[If you haven’t yet done so, please read part one first since this flows directly out from it.]
I was greeted by two men as soon as I entered the hotel. One man behind the desk has white hair and was slightly balding. He looked to be in his early fifties. The other man was probably in his early twenties. He had black hair and what would be taken in America as a great tan. The older man asked if I was “the American” and then butchered an attempt to say my name. I just smiled and said yes. He took my passport and began checking me in while the other one volunteered to take my bag and waited at the foot of the stairs.
After I was checked in, the hotel manager handed the younger man my key. Each key was in its own box behind the desk in a series of compartments you would find world over in schools and business for mail and interoffice memos, etc. I could quickly see that my key was one of three missing. Apparently there are only two other occupied rooms in a hotel that had six floors with about twenty-five rooms per floor.
The bell hop took me up to my room. Up there he verified that the TV and all the lights worked and then turned on the heater for me. The room was small and utilitarian but clean and fairly nice for the low price I was paying for it. I had chosen my hotel based on location not the number of stars it was rated. That said, the entire week the service and friendliness of all the employees was as good as one could find anywhere.
I put my stuff away and washed up then turned right around and headed back outside. It was cold. No, really, it was windy and cold. The entire time I was there I don’t think I once saw my phone telling me it was higher than 1C (34F) and most of the time I was looking at temperatures between -5 and -9 (16-23). Since the average high and low for this time of year are 7C and -2C it was clear that I was in the middle of a cold snap. I don’t like the cold but as a New Yorker, I am a bit more used to such weather but all those people trying to escape the conflict and the police curfews, this colder weather was just one more insult added to their injury.
When I went outside, my phone told me I only had about an hour and a half before sunset. I had not been able to find any information about what time the curfew was supposed to begin each evening so I determined to be back inside before dark. That meant I did not have much time to explore and would need to stay fairly close to my hotel. I first walked a block and a half north to the wall and then circled around the portion between the north and northwest gates. The walls of Diyarbakır are the second largest walls in the world. They are about fifteen feet thick, forty feet high, and 3.5 miles long. There are 82 towers peppering the walls and four large gates, one in the north, one in the south, and two in the west. Diyarbakır’s original walls were built over three thousand years ago but it was in 349AD that Constantius II, the son of Constantine the Great, restored and enlarged them into what we see today. These walls encircle the “old city”, the district of Sur, which has become the battle ground between the police and the PKK. As one native would tell me, “Diyarbakır is the capital of Kurdistan and Sur is the heart of Diyarbakır. They [the police/Turkish government] are trying to kill our heart.”
The street that navigates the outside of those walls is a fairly busy one. The far side contained the normal variety of businesses: restaurants, eczanes (pharmacies), electronic, and furniture shops you would see in any such street throughout Turkey. The near side was more of a park. There were a couple walk paths, plenty of trees, and the occasional (vacant) playground. Along the roadside on this side of the street there were alternating simit (bagel) and cigarette vendors about every hundred yards. Nearly all of these had a small fire built inside a can where the salesman was trying to stay warm. I stopped and bought a bagel at one vendor where four people were around that small fire and joined them as I ate. When they found out I was an American yabancı (foreigner) each one wanted to shake my hand. There was one question that was on all of their minds, “Why did you come here?”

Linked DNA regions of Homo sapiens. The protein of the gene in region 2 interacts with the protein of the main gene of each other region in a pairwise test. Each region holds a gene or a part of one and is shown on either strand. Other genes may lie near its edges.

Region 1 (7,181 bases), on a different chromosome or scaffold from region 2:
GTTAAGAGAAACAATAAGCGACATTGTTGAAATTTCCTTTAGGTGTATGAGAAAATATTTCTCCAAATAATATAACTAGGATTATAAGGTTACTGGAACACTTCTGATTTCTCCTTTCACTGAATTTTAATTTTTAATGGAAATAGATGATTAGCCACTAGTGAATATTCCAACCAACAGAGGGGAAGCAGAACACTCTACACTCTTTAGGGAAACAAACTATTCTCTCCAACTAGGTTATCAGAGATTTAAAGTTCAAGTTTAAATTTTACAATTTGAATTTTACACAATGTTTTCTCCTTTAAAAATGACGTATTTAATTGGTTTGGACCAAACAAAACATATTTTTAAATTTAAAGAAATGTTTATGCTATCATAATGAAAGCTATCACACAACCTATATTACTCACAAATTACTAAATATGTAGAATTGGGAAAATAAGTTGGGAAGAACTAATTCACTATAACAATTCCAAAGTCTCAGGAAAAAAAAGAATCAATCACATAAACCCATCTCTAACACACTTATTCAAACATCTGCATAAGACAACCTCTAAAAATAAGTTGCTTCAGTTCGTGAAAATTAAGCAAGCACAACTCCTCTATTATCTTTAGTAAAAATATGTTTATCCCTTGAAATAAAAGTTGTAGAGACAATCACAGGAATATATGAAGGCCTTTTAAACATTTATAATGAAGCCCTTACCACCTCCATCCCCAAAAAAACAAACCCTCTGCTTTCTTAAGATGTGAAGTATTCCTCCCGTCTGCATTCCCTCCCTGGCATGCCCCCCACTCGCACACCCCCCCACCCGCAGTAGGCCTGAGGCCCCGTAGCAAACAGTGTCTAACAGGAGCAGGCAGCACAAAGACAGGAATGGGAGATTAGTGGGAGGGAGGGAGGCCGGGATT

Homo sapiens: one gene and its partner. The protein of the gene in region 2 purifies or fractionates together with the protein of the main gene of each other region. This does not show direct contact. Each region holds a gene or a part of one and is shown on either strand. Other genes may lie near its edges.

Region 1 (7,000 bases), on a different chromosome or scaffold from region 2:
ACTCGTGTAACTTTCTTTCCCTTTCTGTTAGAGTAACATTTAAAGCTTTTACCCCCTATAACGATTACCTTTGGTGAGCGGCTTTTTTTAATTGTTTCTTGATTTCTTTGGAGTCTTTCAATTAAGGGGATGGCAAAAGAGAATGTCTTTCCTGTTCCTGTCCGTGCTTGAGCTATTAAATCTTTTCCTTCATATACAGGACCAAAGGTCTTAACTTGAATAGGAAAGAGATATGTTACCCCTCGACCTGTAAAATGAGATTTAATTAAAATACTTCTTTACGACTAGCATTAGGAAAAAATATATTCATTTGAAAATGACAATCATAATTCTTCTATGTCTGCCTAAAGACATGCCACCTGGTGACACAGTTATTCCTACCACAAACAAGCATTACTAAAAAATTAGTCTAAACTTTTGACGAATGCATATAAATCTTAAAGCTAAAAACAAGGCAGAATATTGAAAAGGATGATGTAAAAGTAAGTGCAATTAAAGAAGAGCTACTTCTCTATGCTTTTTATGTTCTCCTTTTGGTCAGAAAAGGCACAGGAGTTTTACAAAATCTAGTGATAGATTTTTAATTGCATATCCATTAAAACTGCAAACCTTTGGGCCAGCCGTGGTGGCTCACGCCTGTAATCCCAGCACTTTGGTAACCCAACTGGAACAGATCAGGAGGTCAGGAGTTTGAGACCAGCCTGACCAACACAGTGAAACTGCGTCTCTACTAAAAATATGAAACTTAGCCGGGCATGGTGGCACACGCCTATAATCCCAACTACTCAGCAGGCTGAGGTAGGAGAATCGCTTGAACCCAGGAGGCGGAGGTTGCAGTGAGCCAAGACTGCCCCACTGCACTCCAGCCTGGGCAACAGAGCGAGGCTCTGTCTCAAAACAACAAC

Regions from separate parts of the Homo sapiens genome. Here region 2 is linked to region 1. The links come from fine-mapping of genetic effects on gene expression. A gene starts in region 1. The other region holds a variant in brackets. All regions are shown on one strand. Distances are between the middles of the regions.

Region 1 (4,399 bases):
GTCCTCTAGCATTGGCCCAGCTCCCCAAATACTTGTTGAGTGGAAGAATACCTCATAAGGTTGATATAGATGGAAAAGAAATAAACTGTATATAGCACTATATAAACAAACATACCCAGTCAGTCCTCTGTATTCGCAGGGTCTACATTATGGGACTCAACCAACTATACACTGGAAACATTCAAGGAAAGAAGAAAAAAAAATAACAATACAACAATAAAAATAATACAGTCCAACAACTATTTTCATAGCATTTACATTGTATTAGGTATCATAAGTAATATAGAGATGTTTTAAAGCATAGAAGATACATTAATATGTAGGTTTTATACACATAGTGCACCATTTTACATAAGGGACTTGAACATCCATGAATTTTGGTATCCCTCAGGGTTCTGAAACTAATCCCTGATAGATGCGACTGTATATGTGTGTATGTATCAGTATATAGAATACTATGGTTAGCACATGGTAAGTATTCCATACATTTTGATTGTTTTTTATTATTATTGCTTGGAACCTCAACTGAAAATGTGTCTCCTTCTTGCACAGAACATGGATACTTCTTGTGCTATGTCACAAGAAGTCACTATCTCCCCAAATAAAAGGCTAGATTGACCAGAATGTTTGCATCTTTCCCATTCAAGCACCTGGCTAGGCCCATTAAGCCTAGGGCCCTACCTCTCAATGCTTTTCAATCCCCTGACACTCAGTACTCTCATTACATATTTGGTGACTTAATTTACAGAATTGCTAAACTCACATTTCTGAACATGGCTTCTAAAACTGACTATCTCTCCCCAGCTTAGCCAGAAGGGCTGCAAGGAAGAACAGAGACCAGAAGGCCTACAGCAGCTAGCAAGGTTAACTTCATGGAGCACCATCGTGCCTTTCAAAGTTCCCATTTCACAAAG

“I wanted to see the city and what is happening for myself.”
The one man who did have a small amount of English became the spokesman for the group. “You chose a bad time to be here.”
I nodded along with the others at the circle. Although I am relating all my conversations in English, really they were a mix of both languages along with a very frequent use of my phone’s google translate app where needed. I said, “I just heard today about the school bombing.”
“That wasn’t us. Those were our children in that school. Why would we attack our own children? Why would we hurt our own people?”
What we were talking about was an incident that happened on the morning of June 22. During an outside assembly, the last day before break, a stun grenade (or homemade bomb) was thrown at the school injuring five students. Although to date no suspects have been named or apprehended and the only footage of the attacker is someone of average height completely in black, virtually every Turkish news agency is confident in placing the blame for the attack on the PKK.
Those around this fire not for an instant believe the propaganda that is spinning its way out of Diyarbakır and into the rest of the world. Whether speaking in English or in Turkish, they would use the pronoun “we” whenever they were speaking about the PKK and “they” when talking about the police or the Turkish government. This is a phenomenon I would encounter over and over again in pretty much every conversation I would have over the next few days. It was only when speaking with those in the police or the army that this association was reversed.